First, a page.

The biggest thing on the horizon, at least for those of us in the U.S., is the Presidential election in November. Of course, we've already been watching debates and hearing candidates tout why they are right for America and why their opponents are so obviously wrong. Toss in the punditry from both the right and the left — is there any middle any longer, by the way? — and the three-ring circus is fully underway.
Residents of caucus and early primary states are already getting their fill. The rest of us who watch the news unfortunately have to listen to reports of those poor souls in the other states. Some love it and live for it. Others…not so much.
It's the American way. Some say it's a broken process, exacerbated by a Supreme Court decision known as Citizens United. Others say it's just free speech and anyone should be able to spend whatever they want to help get someone elected. Whatever one's view on this hot button issue, one thing is certain: the flood of money into political coffers will make this the most expensive Presidential campaign ever. Oh, and all of us will at some point be inundated by political ads, especially after the two parties' national conventions nominate their official candidates this summer. If there was integrity to the messages, statesmanship, a lifting up of the nation instead of the putting down of the opponent and those with differing views…boy, wouldn't that be different?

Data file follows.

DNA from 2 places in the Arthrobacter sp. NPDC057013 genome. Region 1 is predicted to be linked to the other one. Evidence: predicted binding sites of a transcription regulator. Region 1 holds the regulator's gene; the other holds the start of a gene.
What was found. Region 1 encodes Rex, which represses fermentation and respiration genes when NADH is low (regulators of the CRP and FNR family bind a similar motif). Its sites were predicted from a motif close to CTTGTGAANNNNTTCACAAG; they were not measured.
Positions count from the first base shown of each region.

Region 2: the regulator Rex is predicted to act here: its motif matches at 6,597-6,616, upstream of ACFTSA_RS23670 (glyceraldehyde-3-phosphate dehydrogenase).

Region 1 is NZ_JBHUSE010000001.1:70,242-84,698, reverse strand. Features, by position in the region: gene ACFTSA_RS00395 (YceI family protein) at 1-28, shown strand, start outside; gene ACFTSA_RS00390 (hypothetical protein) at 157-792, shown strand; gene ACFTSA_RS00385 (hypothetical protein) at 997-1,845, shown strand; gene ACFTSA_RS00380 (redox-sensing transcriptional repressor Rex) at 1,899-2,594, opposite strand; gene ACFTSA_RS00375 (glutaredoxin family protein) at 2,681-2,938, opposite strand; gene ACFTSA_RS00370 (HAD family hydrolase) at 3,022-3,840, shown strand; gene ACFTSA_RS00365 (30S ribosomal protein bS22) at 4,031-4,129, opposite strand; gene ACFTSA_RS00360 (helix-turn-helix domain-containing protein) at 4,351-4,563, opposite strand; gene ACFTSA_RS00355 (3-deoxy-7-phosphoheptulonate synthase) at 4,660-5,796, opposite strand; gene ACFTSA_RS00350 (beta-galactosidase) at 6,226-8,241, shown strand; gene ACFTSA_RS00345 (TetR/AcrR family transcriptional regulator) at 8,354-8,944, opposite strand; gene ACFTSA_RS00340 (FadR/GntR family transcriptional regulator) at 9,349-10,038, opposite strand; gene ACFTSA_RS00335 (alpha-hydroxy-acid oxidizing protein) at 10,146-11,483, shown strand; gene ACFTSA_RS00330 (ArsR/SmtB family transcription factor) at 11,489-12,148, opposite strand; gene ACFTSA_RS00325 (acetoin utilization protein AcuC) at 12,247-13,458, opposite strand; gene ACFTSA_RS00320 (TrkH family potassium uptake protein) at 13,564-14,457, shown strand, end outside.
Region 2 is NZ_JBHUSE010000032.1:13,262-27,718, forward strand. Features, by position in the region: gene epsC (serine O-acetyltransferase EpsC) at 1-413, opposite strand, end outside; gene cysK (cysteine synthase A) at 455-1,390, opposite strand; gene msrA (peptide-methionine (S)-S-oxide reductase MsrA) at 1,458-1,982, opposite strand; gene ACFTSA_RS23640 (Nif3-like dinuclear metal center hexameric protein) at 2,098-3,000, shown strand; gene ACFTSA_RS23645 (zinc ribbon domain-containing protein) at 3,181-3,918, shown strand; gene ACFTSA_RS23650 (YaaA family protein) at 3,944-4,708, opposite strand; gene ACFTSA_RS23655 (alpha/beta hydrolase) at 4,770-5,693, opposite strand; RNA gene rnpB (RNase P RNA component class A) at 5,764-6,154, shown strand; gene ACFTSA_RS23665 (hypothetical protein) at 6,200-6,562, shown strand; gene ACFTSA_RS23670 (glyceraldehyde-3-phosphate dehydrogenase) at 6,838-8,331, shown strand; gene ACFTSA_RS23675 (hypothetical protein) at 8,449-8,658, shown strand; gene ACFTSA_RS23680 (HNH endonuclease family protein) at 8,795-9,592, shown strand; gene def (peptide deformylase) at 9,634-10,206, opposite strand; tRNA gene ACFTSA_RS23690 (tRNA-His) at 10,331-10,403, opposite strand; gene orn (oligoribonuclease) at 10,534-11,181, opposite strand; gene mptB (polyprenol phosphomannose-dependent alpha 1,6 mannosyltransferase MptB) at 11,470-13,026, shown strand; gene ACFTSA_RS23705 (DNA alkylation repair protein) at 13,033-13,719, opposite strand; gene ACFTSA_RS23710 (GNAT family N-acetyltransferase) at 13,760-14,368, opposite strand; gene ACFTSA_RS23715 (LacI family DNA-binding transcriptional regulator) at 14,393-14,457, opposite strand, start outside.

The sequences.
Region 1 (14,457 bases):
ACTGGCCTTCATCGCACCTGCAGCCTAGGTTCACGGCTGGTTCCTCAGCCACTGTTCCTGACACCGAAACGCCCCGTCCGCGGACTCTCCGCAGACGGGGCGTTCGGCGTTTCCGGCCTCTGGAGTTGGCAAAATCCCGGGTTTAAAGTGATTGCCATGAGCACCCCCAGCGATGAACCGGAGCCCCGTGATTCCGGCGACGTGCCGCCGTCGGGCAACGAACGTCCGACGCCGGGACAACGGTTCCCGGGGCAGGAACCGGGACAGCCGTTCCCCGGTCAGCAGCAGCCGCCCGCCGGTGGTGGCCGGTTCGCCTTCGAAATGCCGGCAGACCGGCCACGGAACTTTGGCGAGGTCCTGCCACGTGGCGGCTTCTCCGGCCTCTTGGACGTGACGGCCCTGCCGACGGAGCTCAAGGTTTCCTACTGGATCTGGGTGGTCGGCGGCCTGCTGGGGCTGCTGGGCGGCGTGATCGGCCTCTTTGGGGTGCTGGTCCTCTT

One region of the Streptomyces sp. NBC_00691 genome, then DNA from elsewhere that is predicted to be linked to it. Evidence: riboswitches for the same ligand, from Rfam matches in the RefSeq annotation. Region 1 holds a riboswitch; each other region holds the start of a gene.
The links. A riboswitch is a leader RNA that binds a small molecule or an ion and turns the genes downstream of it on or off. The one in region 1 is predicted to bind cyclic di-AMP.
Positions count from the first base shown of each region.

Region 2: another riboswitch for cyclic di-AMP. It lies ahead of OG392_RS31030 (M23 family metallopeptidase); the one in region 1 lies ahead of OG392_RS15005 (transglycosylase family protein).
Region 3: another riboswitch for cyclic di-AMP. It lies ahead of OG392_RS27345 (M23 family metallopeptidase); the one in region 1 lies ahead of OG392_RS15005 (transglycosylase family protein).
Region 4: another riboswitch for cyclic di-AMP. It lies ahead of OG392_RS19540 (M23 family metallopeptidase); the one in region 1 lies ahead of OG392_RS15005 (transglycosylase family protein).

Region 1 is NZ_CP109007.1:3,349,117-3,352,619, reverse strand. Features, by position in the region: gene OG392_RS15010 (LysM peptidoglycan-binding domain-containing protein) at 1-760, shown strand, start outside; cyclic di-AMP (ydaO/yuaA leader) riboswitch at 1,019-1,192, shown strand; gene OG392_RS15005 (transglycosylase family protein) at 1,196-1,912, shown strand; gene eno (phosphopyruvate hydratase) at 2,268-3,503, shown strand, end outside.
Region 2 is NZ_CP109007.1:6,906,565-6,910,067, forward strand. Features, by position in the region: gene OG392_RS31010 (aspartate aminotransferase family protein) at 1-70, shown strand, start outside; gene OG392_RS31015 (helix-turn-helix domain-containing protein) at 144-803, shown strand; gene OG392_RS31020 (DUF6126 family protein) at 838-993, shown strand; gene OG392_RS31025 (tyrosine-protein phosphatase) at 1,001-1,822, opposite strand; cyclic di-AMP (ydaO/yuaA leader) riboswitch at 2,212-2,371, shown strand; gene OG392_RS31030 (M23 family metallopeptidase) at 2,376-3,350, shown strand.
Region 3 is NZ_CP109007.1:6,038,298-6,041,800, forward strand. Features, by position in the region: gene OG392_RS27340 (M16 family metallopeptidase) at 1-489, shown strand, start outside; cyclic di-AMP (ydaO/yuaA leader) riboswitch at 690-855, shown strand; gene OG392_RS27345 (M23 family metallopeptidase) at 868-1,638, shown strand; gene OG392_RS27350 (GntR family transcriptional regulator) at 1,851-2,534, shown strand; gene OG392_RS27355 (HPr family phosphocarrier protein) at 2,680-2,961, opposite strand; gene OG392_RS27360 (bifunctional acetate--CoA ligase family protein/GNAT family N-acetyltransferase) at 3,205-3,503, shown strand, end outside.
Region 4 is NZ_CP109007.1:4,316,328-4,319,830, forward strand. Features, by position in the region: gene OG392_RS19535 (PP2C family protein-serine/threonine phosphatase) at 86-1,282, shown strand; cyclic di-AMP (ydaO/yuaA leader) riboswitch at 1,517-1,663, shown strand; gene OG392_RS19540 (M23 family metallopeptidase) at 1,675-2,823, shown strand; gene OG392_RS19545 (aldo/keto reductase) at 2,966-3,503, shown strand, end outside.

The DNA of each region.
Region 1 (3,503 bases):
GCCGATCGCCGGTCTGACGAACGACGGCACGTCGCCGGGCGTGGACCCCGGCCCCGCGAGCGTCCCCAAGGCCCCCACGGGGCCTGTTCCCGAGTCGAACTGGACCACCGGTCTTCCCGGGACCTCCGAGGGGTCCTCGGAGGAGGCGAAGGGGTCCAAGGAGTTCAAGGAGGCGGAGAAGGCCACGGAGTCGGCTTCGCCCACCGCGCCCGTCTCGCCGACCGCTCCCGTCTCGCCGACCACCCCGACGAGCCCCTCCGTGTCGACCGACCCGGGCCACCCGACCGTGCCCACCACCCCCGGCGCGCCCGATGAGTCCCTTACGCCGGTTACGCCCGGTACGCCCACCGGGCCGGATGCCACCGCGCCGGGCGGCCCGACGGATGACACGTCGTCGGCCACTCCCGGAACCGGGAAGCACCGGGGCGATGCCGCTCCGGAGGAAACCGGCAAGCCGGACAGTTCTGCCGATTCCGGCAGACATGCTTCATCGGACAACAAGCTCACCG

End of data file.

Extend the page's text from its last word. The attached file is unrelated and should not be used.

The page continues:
Unfortunately, as long as people respond to the tactics of fear and division in campaign messages political consultants and the candidates they are working for will continue to employ those tactics. Every marketer and communications professional will tell you that these ploys work at an emotional level rather than a cognitive level. When push comes to shove, emotion generally wins.
It doesn't always result in the best outcomes, however, as history has shown time and time again. But that's a rational statement., which is easy to set aside as long as the candidates and their messages are able to keep fear and division first and foremost in the public's mind.
Making an individual, a group, a gender, a race, a nation…whatever…making anything else "The Other" has been a winning formula for bigots, despots and politicians of the blowhard variety for ages. Until we are able to lift ourselves individually and collectively above that level of discourse, we'll just get more of the same. Brings to mind that old adage about the definition of insanity: doing the same thing over and over and expecting to get different results.
It's sad, really, if you think about it. Which is the exact opposite of what most candidates and their communications campaigns want us to do.
So, as we kick off this election year of 2016, perhaps IBM's famous slogan, "Think," should be a mantra for voters. Not thinking can have serious consequences for the nation and the world.
We've seen that storyline play out far too often…that is, if you think about it.